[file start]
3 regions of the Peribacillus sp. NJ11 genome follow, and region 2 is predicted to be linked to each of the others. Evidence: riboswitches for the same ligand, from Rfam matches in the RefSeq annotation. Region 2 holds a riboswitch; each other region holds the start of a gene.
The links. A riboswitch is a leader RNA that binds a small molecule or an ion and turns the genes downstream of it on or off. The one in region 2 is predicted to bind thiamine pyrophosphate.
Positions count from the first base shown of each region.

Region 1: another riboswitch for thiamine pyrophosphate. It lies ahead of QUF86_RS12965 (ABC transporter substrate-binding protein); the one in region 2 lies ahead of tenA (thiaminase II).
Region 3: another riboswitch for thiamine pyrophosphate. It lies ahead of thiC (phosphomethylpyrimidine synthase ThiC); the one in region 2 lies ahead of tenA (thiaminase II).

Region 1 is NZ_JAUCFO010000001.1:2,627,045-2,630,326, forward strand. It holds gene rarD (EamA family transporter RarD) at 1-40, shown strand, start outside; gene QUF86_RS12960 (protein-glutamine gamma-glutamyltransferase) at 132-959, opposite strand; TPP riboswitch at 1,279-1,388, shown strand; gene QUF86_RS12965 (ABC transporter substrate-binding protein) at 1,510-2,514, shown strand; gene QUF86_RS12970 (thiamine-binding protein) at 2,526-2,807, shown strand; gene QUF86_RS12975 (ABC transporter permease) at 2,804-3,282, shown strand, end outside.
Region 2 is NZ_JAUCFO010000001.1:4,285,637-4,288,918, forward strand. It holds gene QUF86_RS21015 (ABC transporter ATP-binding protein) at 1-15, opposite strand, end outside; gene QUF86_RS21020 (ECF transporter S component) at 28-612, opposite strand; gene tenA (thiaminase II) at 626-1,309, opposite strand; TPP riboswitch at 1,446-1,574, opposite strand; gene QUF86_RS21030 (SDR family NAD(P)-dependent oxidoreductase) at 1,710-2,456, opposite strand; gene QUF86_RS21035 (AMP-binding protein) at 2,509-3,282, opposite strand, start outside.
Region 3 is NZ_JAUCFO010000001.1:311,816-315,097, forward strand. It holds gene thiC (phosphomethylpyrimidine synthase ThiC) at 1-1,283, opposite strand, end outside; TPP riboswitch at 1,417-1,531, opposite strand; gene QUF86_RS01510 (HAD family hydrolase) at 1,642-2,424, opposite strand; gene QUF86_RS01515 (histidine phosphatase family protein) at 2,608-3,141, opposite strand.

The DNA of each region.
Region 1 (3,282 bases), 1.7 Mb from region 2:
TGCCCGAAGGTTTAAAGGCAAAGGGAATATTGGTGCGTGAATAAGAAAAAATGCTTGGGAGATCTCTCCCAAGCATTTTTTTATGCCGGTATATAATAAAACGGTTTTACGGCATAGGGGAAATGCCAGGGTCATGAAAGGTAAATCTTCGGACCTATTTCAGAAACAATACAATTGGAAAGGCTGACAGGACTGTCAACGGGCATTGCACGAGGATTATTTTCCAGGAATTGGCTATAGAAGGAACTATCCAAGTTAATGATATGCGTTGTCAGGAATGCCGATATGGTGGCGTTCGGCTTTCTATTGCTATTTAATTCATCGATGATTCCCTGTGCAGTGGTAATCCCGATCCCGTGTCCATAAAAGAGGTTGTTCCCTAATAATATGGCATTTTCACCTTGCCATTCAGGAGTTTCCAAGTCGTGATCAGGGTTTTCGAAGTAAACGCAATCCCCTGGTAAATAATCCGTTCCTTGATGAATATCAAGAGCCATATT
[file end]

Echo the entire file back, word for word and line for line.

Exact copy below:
3 regions of the Peribacillus sp. NJ11 genome follow, and region 2 is predicted to be linked to each of the others. Evidence: riboswitches for the same ligand, from Rfam matches in the RefSeq annotation. Region 2 holds a riboswitch; each other region holds the start of a gene.
The links. A riboswitch is a leader RNA that binds a small molecule or an ion and turns the genes downstream of it on or off. The one in region 2 is predicted to bind thiamine pyrophosphate.
Positions count from the first base shown of each region.

Region 1: another riboswitch for thiamine pyrophosphate. It lies ahead of QUF86_RS12965 (ABC transporter substrate-binding protein); the one in region 2 lies ahead of tenA (thiaminase II).
Region 3: another riboswitch for thiamine pyrophosphate. It lies ahead of thiC (phosphomethylpyrimidine synthase ThiC); the one in region 2 lies ahead of tenA (thiaminase II).

Region 1 is NZ_JAUCFO010000001.1:2,627,045-2,630,326, forward strand. It holds gene rarD (EamA family transporter RarD) at 1-40, shown strand, start outside; gene QUF86_RS12960 (protein-glutamine gamma-glutamyltransferase) at 132-959, opposite strand; TPP riboswitch at 1,279-1,388, shown strand; gene QUF86_RS12965 (ABC transporter substrate-binding protein) at 1,510-2,514, shown strand; gene QUF86_RS12970 (thiamine-binding protein) at 2,526-2,807, shown strand; gene QUF86_RS12975 (ABC transporter permease) at 2,804-3,282, shown strand, end outside.
Region 2 is NZ_JAUCFO010000001.1:4,285,637-4,288,918, forward strand. It holds gene QUF86_RS21015 (ABC transporter ATP-binding protein) at 1-15, opposite strand, end outside; gene QUF86_RS21020 (ECF transporter S component) at 28-612, opposite strand; gene tenA (thiaminase II) at 626-1,309, opposite strand; TPP riboswitch at 1,446-1,574, opposite strand; gene QUF86_RS21030 (SDR family NAD(P)-dependent oxidoreductase) at 1,710-2,456, opposite strand; gene QUF86_RS21035 (AMP-binding protein) at 2,509-3,282, opposite strand, start outside.
Region 3 is NZ_JAUCFO010000001.1:311,816-315,097, forward strand. It holds gene thiC (phosphomethylpyrimidine synthase ThiC) at 1-1,283, opposite strand, end outside; TPP riboswitch at 1,417-1,531, opposite strand; gene QUF86_RS01510 (HAD family hydrolase) at 1,642-2,424, opposite strand; gene QUF86_RS01515 (histidine phosphatase family protein) at 2,608-3,141, opposite strand.

The DNA of each region.
Region 1 (3,282 bases), 1.7 Mb from region 2:
TGCCCGAAGGTTTAAAGGCAAAGGGAATATTGGTGCGTGAATAAGAAAAAATGCTTGGGAGATCTCTCCCAAGCATTTTTTTATGCCGGTATATAATAAAACGGTTTTACGGCATAGGGGAAATGCCAGGGTCATGAAAGGTAAATCTTCGGACCTATTTCAGAAACAATACAATTGGAAAGGCTGACAGGACTGTCAACGGGCATTGCACGAGGATTATTTTCCAGGAATTGGCTATAGAAGGAACTATCCAAGTTAATGATATGCGTTGTCAGGAATGCCGATATGGTGGCGTTCGGCTTTCTATTGCTATTTAATTCATCGATGATTCCCTGTGCAGTGGTAATCCCGATCCCGTGTCCATAAAAGAGGTTGTTCCCTAATAATATGGCATTTTCACCTTGCCATTCAGGAGTTTCCAAGTCGTGATCAGGGTTTTCGAAGTAAACGCAATCCCCTGGTAAATAATCCGTTCCTTGATGAATATCAAGAGCCATATT